Dr. Harleen Frances Quinzel is one of the most well-known fictional example of hybristophilia, or the arousal and sexual attraction to individuals who commit crime or outrage. In real life, there are checks and sanctions in place if a medical professional starts to have feelings for his/her patient, and there have been cases of doctors hooking up with their patients. It's a pretty serious offence and medical professionals are advised to immediately notify the patient about it, and even stop being the patient's caregiver to avoid conflict of interest and all that ethical jazz.

Harley's head viewed from above.
A look at how far her big pom poms fly from her head.
Harley Quinn's story does seem to be tragic, which may explain for the inherent pull of her backstory. Coming from a background of privilege (intelligence, good looks, respectable job) and with the noble aim of helping others, Harley Quinn recklessly drops it all due to her obsession with the maniacal Joker. While it may be obvious to us that the Joker does not return her feelings for him (can't blame him, he's really nuts), Harley Quinn continues to be madly in love with him and proves to be a terrifying fanatic when it comes to playing out Joker's destructive plans.

Another view of Harley on top of her mallet. Her pose strongly reminds me of WWII USAF noseart.
Kotobukiya's sculpt of Harley Quinn is excellent and artful. Harley Quinn's pose with the mallet has a dynamic feel towards it, and the little details (the jester cuffs, cloth-like effects) add quite a bit to this impressive statuette. Paint job is quite well done and the smooth finish to her jester's costume is immaculate. Somehow, her slapstick pose reminds me of WWII USAF noseart, where women are depicted in playful poses on the noses of bombers and fighter planes.

A dainty hand on top of a massive mallet, a rather comedic touch!
Harley's foot gracefully on top of the ginormous mallet of pain.

The way the legs gyrate around the handle also adds a sense of kinetic energy to the sculpt.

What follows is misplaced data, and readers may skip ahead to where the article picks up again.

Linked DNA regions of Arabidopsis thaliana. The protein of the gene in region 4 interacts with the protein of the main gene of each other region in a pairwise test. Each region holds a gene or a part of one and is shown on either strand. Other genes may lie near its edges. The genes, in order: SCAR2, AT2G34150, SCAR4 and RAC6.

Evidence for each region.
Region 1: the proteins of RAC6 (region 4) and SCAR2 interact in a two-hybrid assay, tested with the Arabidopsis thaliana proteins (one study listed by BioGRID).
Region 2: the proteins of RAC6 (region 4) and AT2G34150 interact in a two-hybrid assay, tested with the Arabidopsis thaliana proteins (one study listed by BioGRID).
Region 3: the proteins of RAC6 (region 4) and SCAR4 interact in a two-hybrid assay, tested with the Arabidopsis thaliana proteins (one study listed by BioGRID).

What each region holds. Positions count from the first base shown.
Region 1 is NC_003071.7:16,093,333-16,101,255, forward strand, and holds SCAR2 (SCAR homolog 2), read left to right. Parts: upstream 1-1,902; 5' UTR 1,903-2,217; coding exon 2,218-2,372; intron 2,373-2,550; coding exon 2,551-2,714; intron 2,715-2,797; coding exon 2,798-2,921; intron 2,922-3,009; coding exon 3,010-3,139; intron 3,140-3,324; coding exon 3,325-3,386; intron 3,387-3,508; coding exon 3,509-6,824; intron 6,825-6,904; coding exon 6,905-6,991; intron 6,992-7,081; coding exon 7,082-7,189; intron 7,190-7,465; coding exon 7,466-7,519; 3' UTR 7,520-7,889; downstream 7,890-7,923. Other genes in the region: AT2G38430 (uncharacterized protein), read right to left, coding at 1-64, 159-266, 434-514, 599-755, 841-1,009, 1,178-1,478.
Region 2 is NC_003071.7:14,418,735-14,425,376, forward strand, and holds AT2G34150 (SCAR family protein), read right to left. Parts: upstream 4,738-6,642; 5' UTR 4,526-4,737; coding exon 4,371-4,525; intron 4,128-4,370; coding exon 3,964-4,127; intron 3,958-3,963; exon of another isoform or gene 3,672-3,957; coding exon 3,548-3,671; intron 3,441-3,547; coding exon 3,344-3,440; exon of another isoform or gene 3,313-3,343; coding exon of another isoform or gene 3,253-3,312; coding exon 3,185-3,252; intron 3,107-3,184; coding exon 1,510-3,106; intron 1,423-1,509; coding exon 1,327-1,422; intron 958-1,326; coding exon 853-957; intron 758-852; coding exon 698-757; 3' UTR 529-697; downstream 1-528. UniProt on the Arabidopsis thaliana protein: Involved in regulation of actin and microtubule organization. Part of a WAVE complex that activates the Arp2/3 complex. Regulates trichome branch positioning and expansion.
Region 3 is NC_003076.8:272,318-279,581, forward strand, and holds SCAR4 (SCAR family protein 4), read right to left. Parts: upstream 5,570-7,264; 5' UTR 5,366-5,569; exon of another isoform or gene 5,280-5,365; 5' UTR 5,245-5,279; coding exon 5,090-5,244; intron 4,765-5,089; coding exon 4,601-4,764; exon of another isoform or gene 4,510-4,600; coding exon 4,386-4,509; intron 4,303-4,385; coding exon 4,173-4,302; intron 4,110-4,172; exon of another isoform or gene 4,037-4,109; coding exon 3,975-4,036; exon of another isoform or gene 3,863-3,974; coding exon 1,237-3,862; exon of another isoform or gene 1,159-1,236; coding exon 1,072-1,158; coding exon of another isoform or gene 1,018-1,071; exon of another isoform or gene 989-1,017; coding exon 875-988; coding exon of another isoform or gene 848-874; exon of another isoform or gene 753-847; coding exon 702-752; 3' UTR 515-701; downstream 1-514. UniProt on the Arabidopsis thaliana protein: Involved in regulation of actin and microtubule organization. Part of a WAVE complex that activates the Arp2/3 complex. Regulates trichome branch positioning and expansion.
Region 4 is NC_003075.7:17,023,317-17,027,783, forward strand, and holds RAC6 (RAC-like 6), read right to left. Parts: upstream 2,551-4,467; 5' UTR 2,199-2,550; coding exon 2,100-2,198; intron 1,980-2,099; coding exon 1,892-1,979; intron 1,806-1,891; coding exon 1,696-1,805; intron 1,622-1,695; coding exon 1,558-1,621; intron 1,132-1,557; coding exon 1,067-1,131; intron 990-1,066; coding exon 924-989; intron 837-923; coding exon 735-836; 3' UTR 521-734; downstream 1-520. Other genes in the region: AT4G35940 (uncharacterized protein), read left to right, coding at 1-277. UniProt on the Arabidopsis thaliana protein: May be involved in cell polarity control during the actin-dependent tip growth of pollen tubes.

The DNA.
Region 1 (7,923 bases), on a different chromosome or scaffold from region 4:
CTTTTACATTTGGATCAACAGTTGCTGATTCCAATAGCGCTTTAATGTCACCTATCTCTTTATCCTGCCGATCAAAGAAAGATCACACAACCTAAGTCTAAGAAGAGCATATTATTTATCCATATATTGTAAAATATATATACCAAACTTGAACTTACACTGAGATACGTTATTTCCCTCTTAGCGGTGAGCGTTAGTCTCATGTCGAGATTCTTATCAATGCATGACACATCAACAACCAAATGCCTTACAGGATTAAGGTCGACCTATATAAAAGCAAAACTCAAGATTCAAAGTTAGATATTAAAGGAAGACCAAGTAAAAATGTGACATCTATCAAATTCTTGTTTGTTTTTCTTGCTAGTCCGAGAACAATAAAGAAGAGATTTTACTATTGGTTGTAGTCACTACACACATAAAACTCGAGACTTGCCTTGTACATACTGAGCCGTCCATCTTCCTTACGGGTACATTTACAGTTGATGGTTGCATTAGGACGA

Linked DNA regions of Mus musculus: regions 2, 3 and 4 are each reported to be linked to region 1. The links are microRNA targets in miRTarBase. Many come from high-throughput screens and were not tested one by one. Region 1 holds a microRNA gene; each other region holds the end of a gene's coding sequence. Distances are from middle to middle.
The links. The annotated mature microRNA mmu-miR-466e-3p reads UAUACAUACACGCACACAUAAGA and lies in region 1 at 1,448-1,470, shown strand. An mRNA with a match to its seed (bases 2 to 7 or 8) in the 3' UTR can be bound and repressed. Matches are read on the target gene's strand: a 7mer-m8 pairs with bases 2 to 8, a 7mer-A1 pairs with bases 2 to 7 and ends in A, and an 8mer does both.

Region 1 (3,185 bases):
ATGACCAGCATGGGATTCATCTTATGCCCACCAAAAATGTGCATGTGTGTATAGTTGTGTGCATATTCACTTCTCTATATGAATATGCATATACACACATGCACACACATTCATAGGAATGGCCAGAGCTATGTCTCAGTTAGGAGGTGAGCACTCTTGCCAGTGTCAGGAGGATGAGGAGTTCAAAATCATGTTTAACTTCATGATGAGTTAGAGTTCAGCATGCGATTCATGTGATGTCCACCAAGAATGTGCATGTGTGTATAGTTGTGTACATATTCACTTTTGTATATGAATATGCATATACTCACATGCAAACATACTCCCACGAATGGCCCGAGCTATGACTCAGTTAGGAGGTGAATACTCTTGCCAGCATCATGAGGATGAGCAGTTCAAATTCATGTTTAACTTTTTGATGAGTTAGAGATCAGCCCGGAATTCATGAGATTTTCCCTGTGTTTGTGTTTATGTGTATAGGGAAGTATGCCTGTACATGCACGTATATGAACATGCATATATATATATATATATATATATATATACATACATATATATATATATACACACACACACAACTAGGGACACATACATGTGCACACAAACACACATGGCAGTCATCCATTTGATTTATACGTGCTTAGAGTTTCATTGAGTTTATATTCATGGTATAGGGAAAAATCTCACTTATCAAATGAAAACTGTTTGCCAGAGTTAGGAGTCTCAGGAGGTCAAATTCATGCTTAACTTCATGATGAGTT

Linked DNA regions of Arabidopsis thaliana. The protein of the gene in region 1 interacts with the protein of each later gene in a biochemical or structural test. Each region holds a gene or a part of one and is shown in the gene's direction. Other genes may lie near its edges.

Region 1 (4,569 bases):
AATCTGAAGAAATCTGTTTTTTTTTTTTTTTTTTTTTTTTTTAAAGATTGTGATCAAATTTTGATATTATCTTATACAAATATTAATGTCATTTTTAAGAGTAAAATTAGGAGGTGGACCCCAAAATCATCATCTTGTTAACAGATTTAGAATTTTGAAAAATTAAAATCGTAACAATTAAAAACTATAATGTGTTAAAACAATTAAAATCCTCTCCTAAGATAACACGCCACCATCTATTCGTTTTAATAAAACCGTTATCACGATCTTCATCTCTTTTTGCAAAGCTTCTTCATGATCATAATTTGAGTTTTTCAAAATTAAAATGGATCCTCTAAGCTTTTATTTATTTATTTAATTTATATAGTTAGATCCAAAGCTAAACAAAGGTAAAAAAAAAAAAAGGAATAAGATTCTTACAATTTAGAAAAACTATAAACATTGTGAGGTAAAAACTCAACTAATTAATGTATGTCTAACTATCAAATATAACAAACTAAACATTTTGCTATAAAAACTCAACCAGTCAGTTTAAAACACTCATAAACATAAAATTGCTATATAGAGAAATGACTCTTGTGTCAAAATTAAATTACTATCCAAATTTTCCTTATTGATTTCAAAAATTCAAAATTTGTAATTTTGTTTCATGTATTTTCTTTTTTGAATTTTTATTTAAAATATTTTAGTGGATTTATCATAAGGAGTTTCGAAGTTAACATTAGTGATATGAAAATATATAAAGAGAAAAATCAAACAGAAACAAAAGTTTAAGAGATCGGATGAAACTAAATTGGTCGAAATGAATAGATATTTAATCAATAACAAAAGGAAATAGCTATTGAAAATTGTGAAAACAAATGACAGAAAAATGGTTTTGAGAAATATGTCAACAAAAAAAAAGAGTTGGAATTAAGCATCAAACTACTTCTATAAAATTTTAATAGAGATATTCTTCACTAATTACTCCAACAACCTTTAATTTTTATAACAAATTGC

Hope you like the shots, and I highly commend Kotobukiya on their impressive effort not just producing a statuette of quality, but also successfully capturing the spirit of Harley Quinn of mayhem and comedy. That is an explosive combination.
Sideview of the sculpt.
While writing this post...I thought about this: would you classify Harley Quinn as evil? Sure she blows stuff up, and won't hesitate to kill people while committing the will of the Joker. But is there any malicious intent behind it? Is she chaotic neutral or chaotic evil? Or am I trying to gloss over a tremendously flawed but attractive character?


  1. Really nice pics! Great to see you guys back in action again!

  2. A wonderful figure by Kotobukiya. In my opinion, based on your question, I feel she is inherently just mentally dysfunctional. There must be an acknowledgement of her conscience that what she do is wrong, but i think out of her blind love for joker. She can't tell whats right from wrong. Hence, I say she is flawed and can't really be defined in the standard ADND alignment of Good and Evil.

  3. I must say you have quite a good point Jess. To a large extent, Harley is clinically insane. I really like the figure and I am quite surprise that her face is interchangeable. I too do like her white face over the skin colour as it makes her look more like a really cool porcelain doll.

  4. I would say Harley is Chaotic Evil. She is evil beyond the knowing of the quintessential act of evilness. However, I still think that she knows what is inherently bad and still goes ahead with it! On top of that, this is a fine work by Joshua! great stuff Bro!

  5. Great shot on Harley Quinn Josh!